Sunday, December 20, 2015

New Juniper hack should end NOBUS argument forever

Former Director of the NSA General Hayden outlined the concept of "NOBUS" which he said is "useful in making macro-judgments about vulnerabilities."  NOBUS is short for "nobody but us."  It means that a particular capability, exploit, or technique is so complicated that nobody but NSA could have pulled it off.  Maybe it requires some sort of special access to accomplish.  It may be that the technique required some sort of advanced system to develop.   Or maybe the discovery of the vulnerability was pure chance and NSA feels like the odds that someone else would discover it are astronomically small.  They use the term NOBUS to explain that although the particular technique/exploit/capability would be devastating if used against US interests, there's nothing to worry about because nobody else could pull it off.

The recent Juniper vulnerabilities are especially concerning though when it comes to the NOBUS argument.  In fact, they completely destroy the argument.  The US has already confirmed they are not behind the attack, and I believe them.  But if not the US, then you have to ask who would be behind such an attack?

We can gain some insight by first considering that the hack was very likely performed by government sponsored intelligence.  Criminals are generally playing a short game when it comes to cyber crime.  Meaning they compromise a network, exfiltrate data, and make use of that data.  Planting backdoors in Juniper source code they hoped would eventually make their way into the product base may take years to come to fruition.  This completely discounts the effort that might be required to penetrate Juniper's code base and remain hidden.  And did they ever remain hidden.  Based on a review of the affected platforms, the attackers have had the backdoor in place since 2012.  More three years of internal code reviews failed to discover the backdoor code.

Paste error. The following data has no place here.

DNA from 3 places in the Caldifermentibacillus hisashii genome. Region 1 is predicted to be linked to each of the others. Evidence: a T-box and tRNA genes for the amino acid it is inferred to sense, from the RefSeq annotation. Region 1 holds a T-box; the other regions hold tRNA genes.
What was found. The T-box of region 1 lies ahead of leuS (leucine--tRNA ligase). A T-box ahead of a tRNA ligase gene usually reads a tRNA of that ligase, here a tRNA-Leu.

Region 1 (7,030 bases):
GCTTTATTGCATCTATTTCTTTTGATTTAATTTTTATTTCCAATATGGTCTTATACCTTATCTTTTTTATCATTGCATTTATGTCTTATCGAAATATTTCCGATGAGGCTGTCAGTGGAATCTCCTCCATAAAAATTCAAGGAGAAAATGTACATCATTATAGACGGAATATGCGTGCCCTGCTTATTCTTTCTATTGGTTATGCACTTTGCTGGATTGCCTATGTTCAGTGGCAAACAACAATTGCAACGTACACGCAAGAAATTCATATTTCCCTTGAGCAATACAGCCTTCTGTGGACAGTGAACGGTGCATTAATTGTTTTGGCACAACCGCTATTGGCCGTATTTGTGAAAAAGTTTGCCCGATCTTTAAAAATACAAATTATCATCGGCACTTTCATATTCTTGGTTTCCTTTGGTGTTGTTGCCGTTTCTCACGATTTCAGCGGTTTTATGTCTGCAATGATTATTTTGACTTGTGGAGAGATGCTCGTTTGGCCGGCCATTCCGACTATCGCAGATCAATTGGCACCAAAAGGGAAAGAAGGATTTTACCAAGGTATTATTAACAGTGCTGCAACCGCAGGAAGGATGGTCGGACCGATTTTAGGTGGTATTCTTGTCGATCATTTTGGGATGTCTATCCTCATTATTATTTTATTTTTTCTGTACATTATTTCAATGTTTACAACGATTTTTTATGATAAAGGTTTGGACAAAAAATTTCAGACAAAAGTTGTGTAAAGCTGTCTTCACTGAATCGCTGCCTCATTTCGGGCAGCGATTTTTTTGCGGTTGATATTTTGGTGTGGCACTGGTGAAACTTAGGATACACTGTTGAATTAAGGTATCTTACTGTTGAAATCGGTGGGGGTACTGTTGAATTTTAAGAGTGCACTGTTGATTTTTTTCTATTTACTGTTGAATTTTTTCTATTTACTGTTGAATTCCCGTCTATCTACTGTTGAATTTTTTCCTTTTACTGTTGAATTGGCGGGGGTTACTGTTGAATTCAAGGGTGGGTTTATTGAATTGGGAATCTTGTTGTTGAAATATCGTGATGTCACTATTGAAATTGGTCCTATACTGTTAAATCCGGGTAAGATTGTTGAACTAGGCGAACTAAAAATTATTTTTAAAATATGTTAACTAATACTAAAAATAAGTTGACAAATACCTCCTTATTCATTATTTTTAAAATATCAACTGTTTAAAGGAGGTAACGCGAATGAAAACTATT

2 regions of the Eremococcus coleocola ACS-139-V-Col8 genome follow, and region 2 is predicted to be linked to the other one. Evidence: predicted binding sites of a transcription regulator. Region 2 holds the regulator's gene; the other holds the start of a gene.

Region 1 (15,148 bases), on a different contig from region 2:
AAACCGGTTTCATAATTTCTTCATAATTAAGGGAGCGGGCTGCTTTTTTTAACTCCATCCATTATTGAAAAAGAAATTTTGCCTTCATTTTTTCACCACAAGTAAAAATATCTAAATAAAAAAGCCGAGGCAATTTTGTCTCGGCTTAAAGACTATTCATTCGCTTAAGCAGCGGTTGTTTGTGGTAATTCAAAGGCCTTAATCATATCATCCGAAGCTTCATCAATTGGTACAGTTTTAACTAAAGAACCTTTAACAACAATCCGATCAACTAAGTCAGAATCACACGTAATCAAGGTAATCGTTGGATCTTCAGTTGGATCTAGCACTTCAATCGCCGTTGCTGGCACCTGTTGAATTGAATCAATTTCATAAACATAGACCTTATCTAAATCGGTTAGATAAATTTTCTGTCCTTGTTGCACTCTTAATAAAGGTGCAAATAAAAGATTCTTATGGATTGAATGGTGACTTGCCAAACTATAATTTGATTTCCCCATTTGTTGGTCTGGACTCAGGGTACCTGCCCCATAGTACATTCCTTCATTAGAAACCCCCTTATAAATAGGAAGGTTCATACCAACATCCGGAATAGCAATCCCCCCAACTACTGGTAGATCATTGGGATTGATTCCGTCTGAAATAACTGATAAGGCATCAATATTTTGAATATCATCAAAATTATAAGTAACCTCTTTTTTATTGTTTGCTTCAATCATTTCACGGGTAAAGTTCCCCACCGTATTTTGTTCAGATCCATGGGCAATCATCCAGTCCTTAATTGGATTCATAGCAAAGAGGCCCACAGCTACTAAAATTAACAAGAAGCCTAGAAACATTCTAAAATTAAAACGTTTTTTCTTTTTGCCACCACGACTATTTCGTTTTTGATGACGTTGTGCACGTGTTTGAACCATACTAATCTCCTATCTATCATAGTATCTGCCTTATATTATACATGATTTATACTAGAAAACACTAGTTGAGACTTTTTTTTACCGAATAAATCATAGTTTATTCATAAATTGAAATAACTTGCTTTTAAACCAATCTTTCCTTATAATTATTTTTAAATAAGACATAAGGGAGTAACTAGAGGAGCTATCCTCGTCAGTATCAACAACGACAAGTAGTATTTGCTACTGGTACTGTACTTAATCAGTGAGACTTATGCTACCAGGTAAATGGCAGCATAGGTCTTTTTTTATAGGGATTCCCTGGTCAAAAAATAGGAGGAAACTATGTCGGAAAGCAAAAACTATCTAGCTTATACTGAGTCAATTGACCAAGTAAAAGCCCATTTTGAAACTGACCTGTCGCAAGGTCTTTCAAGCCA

But the vulnerabilities themselves are also telling.  In particular, CVE-2015-7756 could only really be  exploited by an adversary with the ability to intercept VPN traffic.  If you don't have the VPN traffic, then the keys to decrypt it are meaningless.  The fact that this change would be made to the Juniper code base implies that whoever did it has the ability to intercept VPN traffic en-masse and the ability to process the decrypted traffic.  

In the infosec community, we often talk about how any country with good talent can start a network exploitation program.  But the resources required to capitalize on the Juniper hack really limits the number of possible suspects.  I won't speculate on who I think is responsible for the compromise, but since it wasn't the US, I think we can officially put the NOBUS argument to bed... forever.

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